The question Nikko AM Chief Strategist Naoki Kamiyama has faced more than any other this year has been which asset class he would single out for investment in 2017. His response has consistently been: Japanese equities.
First, President Trump and the Republican Party are proposing tax cuts, while a global recovery in demand is boosting trade. Japan is expected to benefit not only from the price effects of yen depreciation but also from increased corporate earnings, as the economy expands production and sales volumes. The country is also looking more likely than ever to escape the deflationary spiral that has dogged it for so long, especially with the Bank of Japan (BoJ) maintaining its monetary policy targeting 2% inflation. This is driving inflation expectations, and corporate management strategies are likely to shift toward greater capital spending.
A second promising sign for Japanese equities is the fact that more and more firms are improving governance and emphasising efficiency and profit growth. As dividend payouts and share buy-backs increase, we expect margins to improve further.
Another important point is supply and demand. Japan’s negative interest rates have forced Japanese institutional investors –particularly banks – to shift away from Japanese government bonds (JGBs). Although the banking sector tends to invest for interest as well as dividends, it is increasingly shifting away from JGBs toward Japanese equities for their dividends, particularly through ETFs. Another factor is the ETF purchasing programme the BoJ launched in December 2010, with the aim of providing market liquidity and reducing risk premiums. Total purchases under the programme exceeded JPY 12 trillion as of March 2017, and the BoJ is continuing the programme with annual ETF purchases of JPY 6 trillion.
At the same time, significant government efforts have worked to shift retail Japanese investors’ focus from savings to investment, and we fully expect a portion of these assets to further drive demand for ETFs. Japanese retail investors represent an interesting demand dynamic as they hold an enormous JPY 1,700 trillion in financial assets. While the country’s ageing society is straining its pension system, the Financial Services Agency (FSA) has addressed this in part by setting up investment programmes such as the Nippon Individual Savings Account (NISA, launched in 2014) and the Individual-type Defined Contribution Plan (iDeCo, launched in 2017). The FSA is also looking into launching a new NISA system for cumulative savings.
There are three main ways for non-Japanese investors to efficiently invest in Japanese equities:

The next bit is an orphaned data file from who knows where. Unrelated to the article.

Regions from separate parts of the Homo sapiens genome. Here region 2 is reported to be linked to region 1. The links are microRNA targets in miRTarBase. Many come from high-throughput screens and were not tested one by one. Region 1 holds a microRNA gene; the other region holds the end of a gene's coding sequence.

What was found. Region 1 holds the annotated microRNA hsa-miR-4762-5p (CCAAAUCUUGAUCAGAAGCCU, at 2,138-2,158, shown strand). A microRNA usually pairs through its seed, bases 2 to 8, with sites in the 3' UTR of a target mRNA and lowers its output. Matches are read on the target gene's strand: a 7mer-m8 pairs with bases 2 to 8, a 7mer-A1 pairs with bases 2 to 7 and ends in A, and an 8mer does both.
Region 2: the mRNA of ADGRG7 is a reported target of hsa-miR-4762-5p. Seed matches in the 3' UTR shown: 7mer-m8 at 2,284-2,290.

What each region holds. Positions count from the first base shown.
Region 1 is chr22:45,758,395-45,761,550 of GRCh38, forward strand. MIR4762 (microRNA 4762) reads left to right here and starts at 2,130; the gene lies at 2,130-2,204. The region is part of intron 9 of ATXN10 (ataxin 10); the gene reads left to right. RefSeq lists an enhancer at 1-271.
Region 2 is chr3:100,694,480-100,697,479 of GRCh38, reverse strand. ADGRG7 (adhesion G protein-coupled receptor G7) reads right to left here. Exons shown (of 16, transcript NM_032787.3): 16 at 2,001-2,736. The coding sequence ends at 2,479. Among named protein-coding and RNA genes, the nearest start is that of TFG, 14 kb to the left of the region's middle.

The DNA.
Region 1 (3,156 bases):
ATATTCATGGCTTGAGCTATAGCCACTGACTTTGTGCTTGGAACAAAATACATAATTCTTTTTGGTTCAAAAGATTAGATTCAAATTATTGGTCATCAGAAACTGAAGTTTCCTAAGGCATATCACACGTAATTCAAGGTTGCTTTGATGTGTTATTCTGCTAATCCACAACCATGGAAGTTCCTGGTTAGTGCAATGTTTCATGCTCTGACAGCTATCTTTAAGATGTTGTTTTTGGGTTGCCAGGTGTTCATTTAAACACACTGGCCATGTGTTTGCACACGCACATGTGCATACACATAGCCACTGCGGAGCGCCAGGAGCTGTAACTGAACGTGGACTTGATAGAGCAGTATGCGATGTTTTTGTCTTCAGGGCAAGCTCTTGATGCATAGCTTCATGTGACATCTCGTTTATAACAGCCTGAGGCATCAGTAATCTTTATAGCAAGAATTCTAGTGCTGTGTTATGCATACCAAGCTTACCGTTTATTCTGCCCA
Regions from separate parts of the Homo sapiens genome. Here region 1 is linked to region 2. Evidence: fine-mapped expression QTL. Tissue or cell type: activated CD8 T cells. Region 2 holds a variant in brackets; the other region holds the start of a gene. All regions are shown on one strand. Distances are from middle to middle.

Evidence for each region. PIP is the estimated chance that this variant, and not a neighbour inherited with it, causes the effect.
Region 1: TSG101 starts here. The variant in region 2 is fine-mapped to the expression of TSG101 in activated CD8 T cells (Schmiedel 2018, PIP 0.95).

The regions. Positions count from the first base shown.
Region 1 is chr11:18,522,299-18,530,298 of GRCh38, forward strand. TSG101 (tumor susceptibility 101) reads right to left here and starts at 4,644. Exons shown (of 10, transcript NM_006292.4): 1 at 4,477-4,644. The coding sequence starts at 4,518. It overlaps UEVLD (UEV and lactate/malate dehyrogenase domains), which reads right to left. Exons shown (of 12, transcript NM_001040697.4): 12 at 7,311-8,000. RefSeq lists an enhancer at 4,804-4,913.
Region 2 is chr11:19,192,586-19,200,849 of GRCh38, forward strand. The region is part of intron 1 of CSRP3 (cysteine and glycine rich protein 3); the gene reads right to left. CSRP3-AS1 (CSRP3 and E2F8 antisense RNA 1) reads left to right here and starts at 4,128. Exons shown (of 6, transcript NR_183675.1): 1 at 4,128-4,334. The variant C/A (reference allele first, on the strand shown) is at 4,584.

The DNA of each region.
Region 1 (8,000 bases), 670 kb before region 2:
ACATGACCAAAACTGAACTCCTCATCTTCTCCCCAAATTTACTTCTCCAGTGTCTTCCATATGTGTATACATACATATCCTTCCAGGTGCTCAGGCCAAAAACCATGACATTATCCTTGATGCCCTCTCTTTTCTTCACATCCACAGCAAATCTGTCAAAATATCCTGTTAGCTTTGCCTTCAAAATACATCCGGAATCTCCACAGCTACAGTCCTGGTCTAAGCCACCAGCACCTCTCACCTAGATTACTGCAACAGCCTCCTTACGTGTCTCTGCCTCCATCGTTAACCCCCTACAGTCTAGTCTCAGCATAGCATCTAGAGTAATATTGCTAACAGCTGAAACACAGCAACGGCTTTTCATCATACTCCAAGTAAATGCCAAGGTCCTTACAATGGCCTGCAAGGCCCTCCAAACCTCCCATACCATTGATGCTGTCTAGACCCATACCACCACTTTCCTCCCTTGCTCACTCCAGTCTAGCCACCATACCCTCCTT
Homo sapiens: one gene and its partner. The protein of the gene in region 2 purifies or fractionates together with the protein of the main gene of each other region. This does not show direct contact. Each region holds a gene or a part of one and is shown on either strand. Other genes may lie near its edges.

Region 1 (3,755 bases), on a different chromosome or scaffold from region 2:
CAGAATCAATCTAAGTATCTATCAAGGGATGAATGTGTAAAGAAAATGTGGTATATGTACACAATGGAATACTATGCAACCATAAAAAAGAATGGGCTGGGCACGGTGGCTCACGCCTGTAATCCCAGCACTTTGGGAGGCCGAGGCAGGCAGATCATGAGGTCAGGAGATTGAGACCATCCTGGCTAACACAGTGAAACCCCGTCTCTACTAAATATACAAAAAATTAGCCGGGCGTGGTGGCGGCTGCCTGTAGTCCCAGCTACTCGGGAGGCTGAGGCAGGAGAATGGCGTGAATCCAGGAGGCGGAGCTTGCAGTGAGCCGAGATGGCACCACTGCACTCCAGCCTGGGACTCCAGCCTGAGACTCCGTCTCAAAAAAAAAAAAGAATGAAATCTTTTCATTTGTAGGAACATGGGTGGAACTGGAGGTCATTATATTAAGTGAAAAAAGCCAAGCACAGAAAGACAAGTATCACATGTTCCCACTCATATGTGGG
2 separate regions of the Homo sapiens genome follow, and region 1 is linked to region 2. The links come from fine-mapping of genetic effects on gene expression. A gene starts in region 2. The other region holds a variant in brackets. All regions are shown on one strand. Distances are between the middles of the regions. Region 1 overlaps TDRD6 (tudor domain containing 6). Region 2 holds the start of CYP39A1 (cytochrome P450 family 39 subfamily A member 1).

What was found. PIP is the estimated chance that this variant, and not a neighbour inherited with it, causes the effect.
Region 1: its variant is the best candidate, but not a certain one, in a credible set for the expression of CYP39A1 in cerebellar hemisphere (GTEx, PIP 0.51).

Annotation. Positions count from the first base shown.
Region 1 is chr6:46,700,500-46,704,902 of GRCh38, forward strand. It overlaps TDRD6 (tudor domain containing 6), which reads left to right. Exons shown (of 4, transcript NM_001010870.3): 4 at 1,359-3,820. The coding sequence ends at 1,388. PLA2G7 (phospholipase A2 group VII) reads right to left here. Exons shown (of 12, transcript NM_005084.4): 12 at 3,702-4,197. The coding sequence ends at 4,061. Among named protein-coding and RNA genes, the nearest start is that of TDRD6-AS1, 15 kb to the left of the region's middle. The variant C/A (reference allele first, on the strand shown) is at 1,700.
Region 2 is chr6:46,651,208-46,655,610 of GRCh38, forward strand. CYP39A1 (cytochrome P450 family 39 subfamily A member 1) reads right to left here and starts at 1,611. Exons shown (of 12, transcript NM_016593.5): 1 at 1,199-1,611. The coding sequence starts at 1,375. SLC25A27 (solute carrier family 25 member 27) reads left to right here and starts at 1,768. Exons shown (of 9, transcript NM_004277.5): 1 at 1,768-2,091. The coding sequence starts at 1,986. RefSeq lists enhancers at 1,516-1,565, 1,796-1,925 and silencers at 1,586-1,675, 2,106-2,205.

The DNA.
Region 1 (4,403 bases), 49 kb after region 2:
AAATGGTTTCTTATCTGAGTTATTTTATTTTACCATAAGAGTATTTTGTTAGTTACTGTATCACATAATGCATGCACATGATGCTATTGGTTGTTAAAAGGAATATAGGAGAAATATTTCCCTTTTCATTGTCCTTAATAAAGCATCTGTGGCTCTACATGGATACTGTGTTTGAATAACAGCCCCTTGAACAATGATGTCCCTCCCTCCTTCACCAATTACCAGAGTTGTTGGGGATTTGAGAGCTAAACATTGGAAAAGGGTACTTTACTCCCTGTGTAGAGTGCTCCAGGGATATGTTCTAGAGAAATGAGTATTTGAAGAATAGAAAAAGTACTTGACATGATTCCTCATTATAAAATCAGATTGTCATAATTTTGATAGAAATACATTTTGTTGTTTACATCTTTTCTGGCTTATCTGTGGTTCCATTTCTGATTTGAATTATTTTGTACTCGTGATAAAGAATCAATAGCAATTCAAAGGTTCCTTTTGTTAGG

1. Directly holding Japanese equities
2. Utilising futures and other derivatives
3. Using ETFs (US ETFs, UCITS ETFs and Japanese ETFs)
Method 1 requires investors to take the time to select individual stocks and actively manage their holdings. The stock selection burden can be eased by holding passive portfolios, but this greatly increases the time needed to manage holdings due to the greater number of stocks held. As using listed futures in method 2 involves no counterparty risk and offers high liquidity, it has merits if the investor can handle the costs and quarterly rollovers involved, but the effort and costs involved are usually higher than those for Japanese ETFs. An example of this is the generally lower total expense ratio (TER) of Nikko Asset Management’s TOPIX ETF (Chart 1). In contrast, choosing method 3 requires consideration of the total costs of each ETF in light of their trading times, tax treatments and TERs.
Futures cost = Rolling cost (trade closing price on one day before SQ, 4 times a year) + opportunity loss of equity dividend
The trading time of an ETF is the time at which the trading hours of its underlying assets can be used to provide the greatest liquidity. In the case of ETFs investing in Japanese equities, this is Tokyo time (Table 1).
Source: Nikko Asset Management
Japanese ETFs also tend to have an advantage over ETFs domiciled in Ireland or the US when it comes to tax (Chart 2).
Tax treatment comparison of ETFs domiciled in Japan, Ireland, the US
Comparisons also show that Japan representative Japanese equity ETFs have lower costs (Chart 3).
A final important consideration is currency. Investing in Japanese ETFs generally requires changing US dollars or euros into Japanese yen which may have accompanying foreign exchange risk.
For cost-efficient exposure to Japanese equity markets, Japanese ETFs are a great vehicle to consider – Nikko Asset Management’s TOPIX ETF is one such example.
The views expressed in this article are those of the author and may differ from the published views of Commerzbank Corporate Clients Research Department, the communication has been prepared separately of such department. No representations, guarantees or warranties are made by Commerzbank with regard to the accuracy, completeness or suitability of the data.